Thanks again.

  24. I have been struggling with images in general on my blog. Sometimes, images are too big, so I have the reduce the size. But, as you mentioned the quality goes down when you do that (in most cases at least).

    I had never heard of these sites/tools before. They sound very interesting. I will check them out. Hopefully they are user freindly enough that a non technical person like me could use them as well.

    Thanks for the links Brian and Gale.
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  25. Thanks for letting us know about these tools. I will definitely try all of them. :)
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  26. Having had a film media photographic background, my money is on the resolution of the Image Optimizer for this particular article. The tips to get involved with the demos for graphics illustrations is beneficial. Plenty of time for prep work polishes the tech savvy. Art is so versatile it continues to break all the molds scientifically. Thanks for sharing.

  27. Before, we are all used to doing all the optimization for sites and keywords. Now, even images need optimization. The trends are changing so fast.
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  28. thanks for sharing that awesome tool! this has been more than helpful for me! :)

  29. I have been searching for some tools which will help me to optimize the images I want to use. Found a great one here and thanks for the share….

  30. I think the widespread use of Photoshop has done a lot in the way of teaching people about optimizing their images; before you save a JPEG, GIF, whatever, Photoshop basically says “Not so fast! What quality would you like?” and calculates the quality/compression vs load-times right there for you in the little window. Just make sure not to go too low b/c most people have a *somewhat* decent connection and we don’t want to see copious amounts of JPEG distortion when surfing the web!!! = )
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  31. Hi there!
    I’ve already read so many useful tips from you which gave me good ideas to start doing something new or improve my skills. The same is this time, as i will have to try out the GIMP Manipulation Program.
    You are right when noticing that compressing an image will always require good balance between the quality and size of the file.
    So far, I always used Photoshop-kinda felt most comfortable to deal with it.
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  32. I like the idea of free and help with my websites! thanks!
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  33. I own a couple of article directories and bandwidth optimization for everything, including and especially images is HUGE in terms of SEO…especially being that Google actually considers load times now.

    Great read and thanks for the recommendations Brian…:)

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  34. Thank you so much for sharing. I am checking all of them!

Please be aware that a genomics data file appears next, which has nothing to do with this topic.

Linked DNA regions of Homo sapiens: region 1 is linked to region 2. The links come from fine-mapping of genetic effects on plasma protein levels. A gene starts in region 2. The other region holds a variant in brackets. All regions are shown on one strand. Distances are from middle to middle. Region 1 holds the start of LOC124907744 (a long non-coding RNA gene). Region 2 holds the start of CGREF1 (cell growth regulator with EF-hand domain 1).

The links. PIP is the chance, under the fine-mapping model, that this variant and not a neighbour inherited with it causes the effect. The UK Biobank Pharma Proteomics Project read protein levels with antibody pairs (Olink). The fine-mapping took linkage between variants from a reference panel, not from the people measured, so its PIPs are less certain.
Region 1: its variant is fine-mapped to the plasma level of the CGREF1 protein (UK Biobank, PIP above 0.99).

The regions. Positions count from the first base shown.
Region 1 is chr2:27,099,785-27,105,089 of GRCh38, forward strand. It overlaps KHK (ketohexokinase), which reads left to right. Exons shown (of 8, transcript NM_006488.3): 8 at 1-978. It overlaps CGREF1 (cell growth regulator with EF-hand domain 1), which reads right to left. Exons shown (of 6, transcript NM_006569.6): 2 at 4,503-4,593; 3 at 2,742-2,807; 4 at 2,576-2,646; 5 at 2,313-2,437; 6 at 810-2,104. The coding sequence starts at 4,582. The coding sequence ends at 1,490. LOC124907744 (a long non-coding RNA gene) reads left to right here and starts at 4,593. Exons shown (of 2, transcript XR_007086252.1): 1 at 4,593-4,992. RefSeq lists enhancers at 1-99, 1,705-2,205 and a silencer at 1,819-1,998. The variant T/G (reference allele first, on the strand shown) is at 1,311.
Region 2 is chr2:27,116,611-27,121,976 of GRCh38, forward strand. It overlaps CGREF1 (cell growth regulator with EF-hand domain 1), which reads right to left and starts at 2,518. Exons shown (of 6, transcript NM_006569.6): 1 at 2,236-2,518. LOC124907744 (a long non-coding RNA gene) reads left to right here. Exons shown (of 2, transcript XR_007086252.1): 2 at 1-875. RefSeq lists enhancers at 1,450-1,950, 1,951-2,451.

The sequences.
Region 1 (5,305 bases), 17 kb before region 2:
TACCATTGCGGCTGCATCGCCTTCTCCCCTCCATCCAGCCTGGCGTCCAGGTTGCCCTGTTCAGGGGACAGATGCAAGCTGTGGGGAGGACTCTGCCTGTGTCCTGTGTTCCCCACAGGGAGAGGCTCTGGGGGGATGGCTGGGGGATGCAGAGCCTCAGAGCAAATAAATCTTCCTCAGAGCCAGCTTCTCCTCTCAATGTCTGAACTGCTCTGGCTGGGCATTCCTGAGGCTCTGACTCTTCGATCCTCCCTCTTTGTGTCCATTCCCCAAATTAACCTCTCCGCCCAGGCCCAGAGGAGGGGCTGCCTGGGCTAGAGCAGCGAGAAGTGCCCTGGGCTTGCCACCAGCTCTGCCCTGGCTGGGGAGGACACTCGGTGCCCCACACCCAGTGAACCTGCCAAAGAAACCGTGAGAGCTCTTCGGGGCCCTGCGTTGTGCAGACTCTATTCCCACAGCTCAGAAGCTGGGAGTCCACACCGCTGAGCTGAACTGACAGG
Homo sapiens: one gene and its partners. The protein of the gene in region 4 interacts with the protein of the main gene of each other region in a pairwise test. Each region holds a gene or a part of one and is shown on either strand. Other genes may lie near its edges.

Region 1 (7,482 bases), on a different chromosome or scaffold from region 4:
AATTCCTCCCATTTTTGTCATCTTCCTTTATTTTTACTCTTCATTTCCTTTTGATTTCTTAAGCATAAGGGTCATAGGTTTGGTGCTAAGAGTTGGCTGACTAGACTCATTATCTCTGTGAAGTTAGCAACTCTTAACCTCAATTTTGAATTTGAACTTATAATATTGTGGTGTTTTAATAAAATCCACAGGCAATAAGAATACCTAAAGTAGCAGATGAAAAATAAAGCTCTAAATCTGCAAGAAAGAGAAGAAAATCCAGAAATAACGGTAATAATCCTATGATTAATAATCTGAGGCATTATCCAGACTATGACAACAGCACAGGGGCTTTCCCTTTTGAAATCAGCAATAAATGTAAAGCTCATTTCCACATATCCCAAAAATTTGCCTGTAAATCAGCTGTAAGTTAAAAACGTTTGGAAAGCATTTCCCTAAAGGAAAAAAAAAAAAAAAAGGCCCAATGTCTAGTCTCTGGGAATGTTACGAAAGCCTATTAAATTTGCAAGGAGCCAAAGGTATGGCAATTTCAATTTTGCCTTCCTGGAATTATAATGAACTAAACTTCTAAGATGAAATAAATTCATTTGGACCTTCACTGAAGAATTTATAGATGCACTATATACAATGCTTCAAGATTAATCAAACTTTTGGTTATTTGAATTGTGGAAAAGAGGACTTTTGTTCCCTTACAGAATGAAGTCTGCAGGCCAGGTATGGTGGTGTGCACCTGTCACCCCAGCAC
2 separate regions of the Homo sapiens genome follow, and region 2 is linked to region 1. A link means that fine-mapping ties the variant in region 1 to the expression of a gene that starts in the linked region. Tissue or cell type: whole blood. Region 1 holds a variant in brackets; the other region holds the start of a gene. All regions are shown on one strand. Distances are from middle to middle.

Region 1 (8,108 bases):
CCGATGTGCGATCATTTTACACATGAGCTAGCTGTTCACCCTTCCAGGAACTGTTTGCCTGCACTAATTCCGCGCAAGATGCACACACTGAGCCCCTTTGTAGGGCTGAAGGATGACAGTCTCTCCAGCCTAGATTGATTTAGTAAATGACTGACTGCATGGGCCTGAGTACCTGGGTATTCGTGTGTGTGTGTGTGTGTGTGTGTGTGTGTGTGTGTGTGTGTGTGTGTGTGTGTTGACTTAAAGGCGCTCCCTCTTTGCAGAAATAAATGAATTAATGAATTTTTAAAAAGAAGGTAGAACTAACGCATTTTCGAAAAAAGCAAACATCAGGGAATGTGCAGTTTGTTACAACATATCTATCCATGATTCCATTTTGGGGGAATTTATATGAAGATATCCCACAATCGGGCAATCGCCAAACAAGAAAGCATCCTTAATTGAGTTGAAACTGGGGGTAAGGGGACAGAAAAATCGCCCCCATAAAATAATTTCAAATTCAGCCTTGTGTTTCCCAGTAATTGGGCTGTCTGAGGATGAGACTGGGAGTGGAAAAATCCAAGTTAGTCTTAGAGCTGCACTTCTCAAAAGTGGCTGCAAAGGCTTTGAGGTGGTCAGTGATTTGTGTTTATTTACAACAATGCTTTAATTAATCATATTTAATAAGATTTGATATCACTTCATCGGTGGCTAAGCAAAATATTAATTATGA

35. I could use some of those tools…though I’m quite happy with my loading speed. Thanks for sharing this nice list!
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  36. That’s great list of image optimization tools. Thanks for sharing the links to us. Really a nice article for the webmasters.
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  37. Not enough webmasters pay attention to optimizing the images on their sites. Even in this day and age, not everyone who visits your site will be on a high speed internet connection – web users are notoriously impatient and will not stick around to see a page load if it takes too long to load. Optimizing your site, especially the images, so that it loads up nice and fast while maintaining quality is a vital skill.

  38. Any suggestions for optimizing photos already on my website? I have several hundred, and reloading them isn’t very appealing. I use Smush.It, but that isn’t doing enough to reduce the size and improve the load times. I am more careful now to use smaller size images, but didn’t know any better at first, so need a way to fix the ones already loaded that are too big.
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  39. Hello Brian. I found your ‘balance’ theory the most interesting – wanting optimum size with optimum quality within means. I have recently built a website for a local client and have seen taking images from a smartphone or even a modest digital camera works great if you need big blown up images and the same downsizing it to just a little over a thumbnail.
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  40. “When designing a website or adding images to a blog post, size does matter… file size that is. ” I agree it does matter! Too big images sometimes overpower the content of the blog. So better choose an appropriate size files. Good stuff! Thanks